When it comes to image editing, there’s pretty much only one tool for the job: Adobe Photoshop. Adobe has been developing a technology called Flex, which allows software to run in your Internet Explorer or Firefox browser, and look just like software installed on your desktop or laptop machine. This very technology is allowing small startup firms to offer free software over the Internet, bypassing all the usual steps in the middle (publishing, distributing, etc.). It’s one of life’s little ironies, therefore, that software developed by the giant Adobe is now being used by tiny Davids attempting to bring the giant down…or, at least give him a bloody nose.
We’ve looked at a couple of these applications before (Sumo Paint and Aviary). Aviary came out with a good start in Phoenix, their image editor. Unfortunately, Phoenix is still little more than a bare-bones toy at this point, and Aviary is now charging a subscription fee while continuing to develop a dozen other applications. It may be awhile before Aviary turns its attention back to Phoenix and finishes developing it. Meanwhile, Sumo Paint, from Finland’s Snap Group, Ltd., has been making great strides at creating a free online Photoshop killer. Version 1.0 was recently released, and it looks very impressive.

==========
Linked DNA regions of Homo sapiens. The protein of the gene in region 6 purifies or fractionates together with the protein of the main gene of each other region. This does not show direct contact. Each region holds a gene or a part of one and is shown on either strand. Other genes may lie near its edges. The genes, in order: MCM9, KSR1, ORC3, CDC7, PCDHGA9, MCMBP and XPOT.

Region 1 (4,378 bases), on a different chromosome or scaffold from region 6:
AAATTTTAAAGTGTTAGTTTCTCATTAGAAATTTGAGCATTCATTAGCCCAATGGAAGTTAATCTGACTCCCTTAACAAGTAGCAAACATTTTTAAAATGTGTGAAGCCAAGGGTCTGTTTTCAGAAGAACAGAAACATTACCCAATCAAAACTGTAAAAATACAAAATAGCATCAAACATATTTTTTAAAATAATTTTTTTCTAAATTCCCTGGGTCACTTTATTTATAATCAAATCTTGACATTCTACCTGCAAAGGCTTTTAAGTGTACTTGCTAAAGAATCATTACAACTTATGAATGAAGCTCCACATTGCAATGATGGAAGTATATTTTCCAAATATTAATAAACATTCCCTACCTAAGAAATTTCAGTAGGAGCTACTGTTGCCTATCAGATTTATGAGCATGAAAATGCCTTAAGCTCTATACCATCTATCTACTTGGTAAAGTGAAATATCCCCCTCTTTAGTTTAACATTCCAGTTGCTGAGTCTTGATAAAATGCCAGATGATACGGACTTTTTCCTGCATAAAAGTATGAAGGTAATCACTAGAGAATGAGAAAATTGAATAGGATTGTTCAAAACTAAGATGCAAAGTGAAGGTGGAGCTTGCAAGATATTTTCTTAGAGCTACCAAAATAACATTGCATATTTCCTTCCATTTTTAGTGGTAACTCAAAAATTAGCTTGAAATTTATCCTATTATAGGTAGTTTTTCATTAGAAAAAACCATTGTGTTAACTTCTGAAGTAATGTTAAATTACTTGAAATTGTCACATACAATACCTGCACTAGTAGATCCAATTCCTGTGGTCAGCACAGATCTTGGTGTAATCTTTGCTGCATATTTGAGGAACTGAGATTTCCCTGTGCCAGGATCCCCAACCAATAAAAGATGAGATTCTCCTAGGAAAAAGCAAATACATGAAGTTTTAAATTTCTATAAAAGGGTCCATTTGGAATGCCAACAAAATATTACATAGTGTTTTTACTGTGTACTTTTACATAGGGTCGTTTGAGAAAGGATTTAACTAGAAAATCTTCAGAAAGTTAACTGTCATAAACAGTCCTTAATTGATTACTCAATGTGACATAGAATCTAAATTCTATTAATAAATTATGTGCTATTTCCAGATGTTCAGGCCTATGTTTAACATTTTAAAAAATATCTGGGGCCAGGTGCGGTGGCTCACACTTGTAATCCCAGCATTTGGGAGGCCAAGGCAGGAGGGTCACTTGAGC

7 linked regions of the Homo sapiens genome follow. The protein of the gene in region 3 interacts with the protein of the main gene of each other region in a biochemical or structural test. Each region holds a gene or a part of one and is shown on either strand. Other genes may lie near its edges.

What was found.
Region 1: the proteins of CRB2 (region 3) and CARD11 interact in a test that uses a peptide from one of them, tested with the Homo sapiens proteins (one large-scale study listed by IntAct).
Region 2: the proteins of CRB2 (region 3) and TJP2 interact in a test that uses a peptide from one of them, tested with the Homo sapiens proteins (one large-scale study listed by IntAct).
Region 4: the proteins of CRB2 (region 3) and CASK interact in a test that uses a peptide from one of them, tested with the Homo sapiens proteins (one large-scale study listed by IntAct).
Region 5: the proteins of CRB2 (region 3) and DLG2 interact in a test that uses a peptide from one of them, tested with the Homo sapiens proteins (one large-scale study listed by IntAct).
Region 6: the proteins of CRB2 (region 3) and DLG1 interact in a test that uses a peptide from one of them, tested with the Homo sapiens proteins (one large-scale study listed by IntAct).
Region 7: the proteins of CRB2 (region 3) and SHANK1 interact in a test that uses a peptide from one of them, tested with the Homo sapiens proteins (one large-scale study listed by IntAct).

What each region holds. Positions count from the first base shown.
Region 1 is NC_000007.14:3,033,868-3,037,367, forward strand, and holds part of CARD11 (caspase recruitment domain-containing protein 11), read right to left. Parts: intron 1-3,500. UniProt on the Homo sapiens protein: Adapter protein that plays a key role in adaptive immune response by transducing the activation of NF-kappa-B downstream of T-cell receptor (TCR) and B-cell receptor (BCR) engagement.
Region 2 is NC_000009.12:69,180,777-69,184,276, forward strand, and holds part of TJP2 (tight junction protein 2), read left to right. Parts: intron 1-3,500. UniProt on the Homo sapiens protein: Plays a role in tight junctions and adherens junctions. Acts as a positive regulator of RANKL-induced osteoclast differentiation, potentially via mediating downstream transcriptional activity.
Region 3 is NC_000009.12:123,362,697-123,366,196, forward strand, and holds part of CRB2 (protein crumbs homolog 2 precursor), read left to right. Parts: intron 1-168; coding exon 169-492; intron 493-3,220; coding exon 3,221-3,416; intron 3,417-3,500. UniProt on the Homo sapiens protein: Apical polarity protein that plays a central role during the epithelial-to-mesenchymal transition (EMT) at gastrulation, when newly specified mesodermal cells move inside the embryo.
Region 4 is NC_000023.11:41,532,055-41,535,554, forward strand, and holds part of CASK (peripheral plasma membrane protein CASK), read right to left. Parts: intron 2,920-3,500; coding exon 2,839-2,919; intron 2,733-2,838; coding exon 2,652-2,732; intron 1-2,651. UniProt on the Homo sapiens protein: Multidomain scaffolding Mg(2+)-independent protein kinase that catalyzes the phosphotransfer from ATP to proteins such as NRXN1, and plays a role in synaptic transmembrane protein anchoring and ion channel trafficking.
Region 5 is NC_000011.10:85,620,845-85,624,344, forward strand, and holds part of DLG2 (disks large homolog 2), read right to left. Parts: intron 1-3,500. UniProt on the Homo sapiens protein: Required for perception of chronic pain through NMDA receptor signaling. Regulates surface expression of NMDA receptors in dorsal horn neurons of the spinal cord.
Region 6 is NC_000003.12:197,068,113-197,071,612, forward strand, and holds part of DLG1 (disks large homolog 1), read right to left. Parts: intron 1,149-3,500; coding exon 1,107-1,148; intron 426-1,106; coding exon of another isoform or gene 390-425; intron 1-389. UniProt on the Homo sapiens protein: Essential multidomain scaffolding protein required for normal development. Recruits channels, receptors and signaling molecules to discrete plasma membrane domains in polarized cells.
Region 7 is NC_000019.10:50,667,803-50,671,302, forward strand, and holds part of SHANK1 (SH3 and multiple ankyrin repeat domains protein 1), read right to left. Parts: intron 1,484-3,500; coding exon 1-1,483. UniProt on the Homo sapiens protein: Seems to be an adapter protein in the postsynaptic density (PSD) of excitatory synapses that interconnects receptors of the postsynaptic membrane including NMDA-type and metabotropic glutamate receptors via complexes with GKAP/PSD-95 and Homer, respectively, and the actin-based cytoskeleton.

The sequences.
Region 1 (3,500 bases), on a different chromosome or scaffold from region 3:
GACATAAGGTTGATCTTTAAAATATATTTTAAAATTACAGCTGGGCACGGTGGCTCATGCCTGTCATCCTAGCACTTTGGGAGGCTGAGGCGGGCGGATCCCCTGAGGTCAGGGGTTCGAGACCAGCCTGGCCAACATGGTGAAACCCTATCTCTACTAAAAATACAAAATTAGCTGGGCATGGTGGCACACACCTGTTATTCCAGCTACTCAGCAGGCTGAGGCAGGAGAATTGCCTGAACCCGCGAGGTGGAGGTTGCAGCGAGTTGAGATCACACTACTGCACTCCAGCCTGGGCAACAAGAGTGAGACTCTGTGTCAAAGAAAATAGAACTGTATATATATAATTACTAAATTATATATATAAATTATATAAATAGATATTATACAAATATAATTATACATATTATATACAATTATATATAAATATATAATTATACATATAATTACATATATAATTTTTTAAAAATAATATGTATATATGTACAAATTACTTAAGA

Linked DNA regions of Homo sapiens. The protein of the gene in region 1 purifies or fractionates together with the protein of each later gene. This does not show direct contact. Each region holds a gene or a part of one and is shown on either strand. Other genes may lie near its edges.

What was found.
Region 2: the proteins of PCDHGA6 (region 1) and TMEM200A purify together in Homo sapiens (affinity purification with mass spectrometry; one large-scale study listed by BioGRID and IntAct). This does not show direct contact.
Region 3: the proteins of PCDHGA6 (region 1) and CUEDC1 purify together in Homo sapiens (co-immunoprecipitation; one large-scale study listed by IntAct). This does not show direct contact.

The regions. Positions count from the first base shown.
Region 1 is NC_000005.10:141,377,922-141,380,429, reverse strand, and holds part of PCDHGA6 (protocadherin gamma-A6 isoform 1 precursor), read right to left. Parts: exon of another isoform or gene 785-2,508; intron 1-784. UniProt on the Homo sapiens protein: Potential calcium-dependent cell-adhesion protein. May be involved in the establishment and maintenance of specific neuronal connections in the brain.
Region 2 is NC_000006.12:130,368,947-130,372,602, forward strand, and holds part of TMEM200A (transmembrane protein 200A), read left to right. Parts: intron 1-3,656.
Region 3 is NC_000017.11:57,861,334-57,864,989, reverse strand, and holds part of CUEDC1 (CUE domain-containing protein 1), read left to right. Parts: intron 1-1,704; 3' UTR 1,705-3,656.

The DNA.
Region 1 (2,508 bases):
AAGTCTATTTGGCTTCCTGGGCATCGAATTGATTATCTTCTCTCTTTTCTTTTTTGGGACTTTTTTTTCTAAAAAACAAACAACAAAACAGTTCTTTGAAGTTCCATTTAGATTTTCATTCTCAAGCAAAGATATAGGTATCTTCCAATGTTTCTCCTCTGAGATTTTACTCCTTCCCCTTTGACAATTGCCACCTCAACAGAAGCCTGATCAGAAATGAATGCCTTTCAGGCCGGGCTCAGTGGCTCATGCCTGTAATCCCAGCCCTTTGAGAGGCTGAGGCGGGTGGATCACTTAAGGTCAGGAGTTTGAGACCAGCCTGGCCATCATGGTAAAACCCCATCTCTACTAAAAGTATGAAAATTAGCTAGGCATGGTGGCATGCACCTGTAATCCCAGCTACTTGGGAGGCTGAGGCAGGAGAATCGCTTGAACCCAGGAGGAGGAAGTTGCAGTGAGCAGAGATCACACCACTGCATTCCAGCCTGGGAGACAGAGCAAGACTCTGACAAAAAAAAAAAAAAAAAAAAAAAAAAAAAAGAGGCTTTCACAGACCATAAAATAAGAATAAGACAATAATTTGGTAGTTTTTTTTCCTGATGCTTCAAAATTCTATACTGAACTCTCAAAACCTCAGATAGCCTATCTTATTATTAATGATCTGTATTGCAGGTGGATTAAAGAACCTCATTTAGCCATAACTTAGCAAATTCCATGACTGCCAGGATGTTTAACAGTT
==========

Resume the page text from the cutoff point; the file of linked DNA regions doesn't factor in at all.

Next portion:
While Adobe’s own online version of Photoshop, called Photoshop Express, is strictly in the “red-eye removal” category, Sumo is a full-fledged image editor. It has many of the tools familiar to Photoshop users: layers, clone stamp, brushes, pens, lasso, magic wand, and an image transformation tool for resizing. There is also a smudge tool, but unfortunately, as we reported back in August, it doesn’t work very well. On photographic portraits, it turns pixels brown while smearing. The “lighten” blend mode seems to work quite well, but only on light areas. Perhaps they’ll correct this in a new release. If Sumo had more advanced brush handling (and it does seem to be getting better), it might offer some serious competition for Corel Painter. We’ll definitely be keeping an eye on Sumo Paint.